Table 1

Suicide rates per million 1901–1998 England and Wales by prime minister

The century began with a Conservative government and a suicide rate of just over 0.01% of the population per year. The Liberal government first elected in 1906 enacted policies that were increasingly socially progressive under the leadership of David Lloyd George. As the table shows overall suicide rates fell during this period of Liberal government— to an all time low that coincided with the first world war. After the war rates rose with a succession of barely interrupted Conservative administrations, reaching an all time high coincident with the coalition government of 1931–1935. This government was lead by Ramsay MacDonald who left the Labour party in 1931 to lead the largely Conservative and Liberal coalition of that time. A cynic might suggest that if there’s anything worse than a Conservative government for suicide rates, it is one lead by an ex-Labour party leader. However, unemployment also peaked to its maximum for the century in these years. Rates of suicide (and unemployment) remained high under Chamberlain’s leadership and only fell substantially with the outbreak of the second world war; but suicide rates under a Conservative wartime administration were higher than under a Liberal one.

Postwar suicide rates under the 1945–1951 Labour administration were lower than at any time since 1925. However, after the political fall of that famously progressive government they rose steady over the next 15 years—under Churchill, then Eden, and then Macmillan (the later rise is only partly attributable to the change in classification noted above). They fell quickly under the next Labour administration of Harold Wilson and then, for the first and only time, fell under a Conservative government—the administration led by Edward Heath between 1970 and 1974. The large majority of this fall can, however, be attributed to the switch from coal gas to natural gas in the period leading up to Heath’s term of office12,13 (that is similar to the effect of sedative legislation found in Australia). It is probable that if the substantial fall attributable to this method of suicide being withdrawn were accounted for we would actually find a rise in the real rate under that government’s tenure—but this is only a very crude analysis.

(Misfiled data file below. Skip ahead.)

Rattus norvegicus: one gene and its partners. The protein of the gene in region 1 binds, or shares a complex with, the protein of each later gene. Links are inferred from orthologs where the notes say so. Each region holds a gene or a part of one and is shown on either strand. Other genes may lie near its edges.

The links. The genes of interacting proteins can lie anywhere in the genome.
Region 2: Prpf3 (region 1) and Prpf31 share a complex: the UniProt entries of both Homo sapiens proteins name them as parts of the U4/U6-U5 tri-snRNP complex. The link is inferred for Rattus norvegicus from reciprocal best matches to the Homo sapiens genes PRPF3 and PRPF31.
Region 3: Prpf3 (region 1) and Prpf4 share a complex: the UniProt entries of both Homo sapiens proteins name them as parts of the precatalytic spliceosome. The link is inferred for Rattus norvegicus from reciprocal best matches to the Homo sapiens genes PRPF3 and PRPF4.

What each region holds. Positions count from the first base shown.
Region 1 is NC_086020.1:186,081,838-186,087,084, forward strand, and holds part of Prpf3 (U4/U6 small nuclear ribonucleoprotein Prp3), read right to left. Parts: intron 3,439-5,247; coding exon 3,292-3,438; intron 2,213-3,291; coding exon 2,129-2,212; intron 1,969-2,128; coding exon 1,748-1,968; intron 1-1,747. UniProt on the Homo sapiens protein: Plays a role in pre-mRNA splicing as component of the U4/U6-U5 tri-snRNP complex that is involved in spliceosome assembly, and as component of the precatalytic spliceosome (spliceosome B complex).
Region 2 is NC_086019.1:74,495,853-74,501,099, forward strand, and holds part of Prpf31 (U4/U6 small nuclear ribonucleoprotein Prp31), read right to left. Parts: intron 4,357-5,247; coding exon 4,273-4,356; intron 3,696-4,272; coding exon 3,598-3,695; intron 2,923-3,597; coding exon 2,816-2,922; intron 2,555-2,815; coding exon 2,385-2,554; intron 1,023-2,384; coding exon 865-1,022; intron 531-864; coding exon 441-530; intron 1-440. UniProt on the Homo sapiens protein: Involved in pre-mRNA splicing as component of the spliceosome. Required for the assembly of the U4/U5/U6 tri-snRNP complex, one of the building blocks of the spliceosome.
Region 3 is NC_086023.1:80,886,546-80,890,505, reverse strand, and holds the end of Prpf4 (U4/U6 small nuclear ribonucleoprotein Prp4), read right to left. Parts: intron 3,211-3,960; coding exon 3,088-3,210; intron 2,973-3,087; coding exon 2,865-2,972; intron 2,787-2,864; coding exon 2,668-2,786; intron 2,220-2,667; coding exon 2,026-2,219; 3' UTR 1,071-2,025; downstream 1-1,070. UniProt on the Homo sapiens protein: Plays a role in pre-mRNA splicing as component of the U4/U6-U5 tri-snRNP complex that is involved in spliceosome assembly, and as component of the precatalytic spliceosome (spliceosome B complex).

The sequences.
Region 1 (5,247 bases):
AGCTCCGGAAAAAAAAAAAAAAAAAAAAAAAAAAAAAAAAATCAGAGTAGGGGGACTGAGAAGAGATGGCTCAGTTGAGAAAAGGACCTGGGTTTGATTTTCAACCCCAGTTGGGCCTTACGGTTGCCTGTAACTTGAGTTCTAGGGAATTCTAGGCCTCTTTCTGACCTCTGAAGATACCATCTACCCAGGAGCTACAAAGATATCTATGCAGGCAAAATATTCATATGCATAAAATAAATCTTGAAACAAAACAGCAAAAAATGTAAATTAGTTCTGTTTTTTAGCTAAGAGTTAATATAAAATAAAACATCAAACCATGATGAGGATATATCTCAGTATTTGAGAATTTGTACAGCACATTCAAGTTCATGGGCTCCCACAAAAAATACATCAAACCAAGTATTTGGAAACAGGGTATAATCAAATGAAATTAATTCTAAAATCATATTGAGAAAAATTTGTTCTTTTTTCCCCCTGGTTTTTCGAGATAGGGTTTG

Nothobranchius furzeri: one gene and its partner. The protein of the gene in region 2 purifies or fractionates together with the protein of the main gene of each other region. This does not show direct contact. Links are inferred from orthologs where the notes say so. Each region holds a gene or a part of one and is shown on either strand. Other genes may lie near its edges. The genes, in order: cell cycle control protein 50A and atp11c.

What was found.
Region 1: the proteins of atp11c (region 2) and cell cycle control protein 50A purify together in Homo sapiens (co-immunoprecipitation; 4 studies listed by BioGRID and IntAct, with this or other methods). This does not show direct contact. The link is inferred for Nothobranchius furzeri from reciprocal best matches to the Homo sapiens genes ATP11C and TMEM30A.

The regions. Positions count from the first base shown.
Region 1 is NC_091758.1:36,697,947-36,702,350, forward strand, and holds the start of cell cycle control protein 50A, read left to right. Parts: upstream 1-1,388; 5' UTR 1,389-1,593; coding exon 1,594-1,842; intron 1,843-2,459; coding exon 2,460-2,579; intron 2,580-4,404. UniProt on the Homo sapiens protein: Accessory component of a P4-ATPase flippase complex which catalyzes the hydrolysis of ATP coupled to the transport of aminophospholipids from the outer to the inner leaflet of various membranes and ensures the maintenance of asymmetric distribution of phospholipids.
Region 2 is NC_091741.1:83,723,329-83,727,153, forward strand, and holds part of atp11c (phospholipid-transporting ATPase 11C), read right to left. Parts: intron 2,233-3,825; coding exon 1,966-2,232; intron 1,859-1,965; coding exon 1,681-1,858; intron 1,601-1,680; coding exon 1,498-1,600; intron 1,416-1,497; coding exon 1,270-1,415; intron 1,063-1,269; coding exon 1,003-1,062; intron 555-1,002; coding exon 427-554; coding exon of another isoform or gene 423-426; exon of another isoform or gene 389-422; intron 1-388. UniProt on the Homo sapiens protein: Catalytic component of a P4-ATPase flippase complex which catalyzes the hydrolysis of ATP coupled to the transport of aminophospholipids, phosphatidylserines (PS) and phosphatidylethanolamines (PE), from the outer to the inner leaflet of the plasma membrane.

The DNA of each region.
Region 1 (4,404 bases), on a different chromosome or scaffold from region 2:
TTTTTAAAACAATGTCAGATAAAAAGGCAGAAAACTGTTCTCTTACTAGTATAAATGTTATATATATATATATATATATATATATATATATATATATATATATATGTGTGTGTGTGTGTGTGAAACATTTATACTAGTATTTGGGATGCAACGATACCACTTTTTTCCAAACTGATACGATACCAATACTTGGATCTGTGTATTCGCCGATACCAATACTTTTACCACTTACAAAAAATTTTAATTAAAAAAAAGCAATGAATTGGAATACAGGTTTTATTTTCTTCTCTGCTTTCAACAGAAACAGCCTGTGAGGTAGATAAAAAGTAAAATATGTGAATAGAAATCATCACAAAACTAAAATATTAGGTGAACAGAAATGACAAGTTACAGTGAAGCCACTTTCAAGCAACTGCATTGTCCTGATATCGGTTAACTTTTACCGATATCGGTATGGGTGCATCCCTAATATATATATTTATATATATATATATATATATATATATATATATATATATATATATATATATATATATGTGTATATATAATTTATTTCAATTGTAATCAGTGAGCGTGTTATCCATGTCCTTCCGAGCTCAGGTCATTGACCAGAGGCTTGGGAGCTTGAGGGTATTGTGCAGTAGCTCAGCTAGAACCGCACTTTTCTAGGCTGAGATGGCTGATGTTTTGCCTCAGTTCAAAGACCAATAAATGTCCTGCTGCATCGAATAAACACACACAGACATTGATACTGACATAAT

Ignoring the “blip” of the Heath years, rates were lower under Callaghan than Wilson but jumped up dramatically with the election of the final Conservative administration of the century, initially lead by Margaret Thatcher. They fell with the election of the more moderate John Major and fell again under Tony Blair. If recent annual figures are studied then the fall can be seen to have actually occurred between 1995 and 1996 (see table 2). Nevertheless, yet again the election of a supposedly more progressive government coincides with a longer term reduction in suicide rates. After a slight rise in suicide rates during their first few years in office (when the fiscal plans of the previous Conservative government were adhered to and before new policy initiatives were in place) suicide rates have fallen.

Table 2

Suicide rates per million, England and Wales, 1991–2000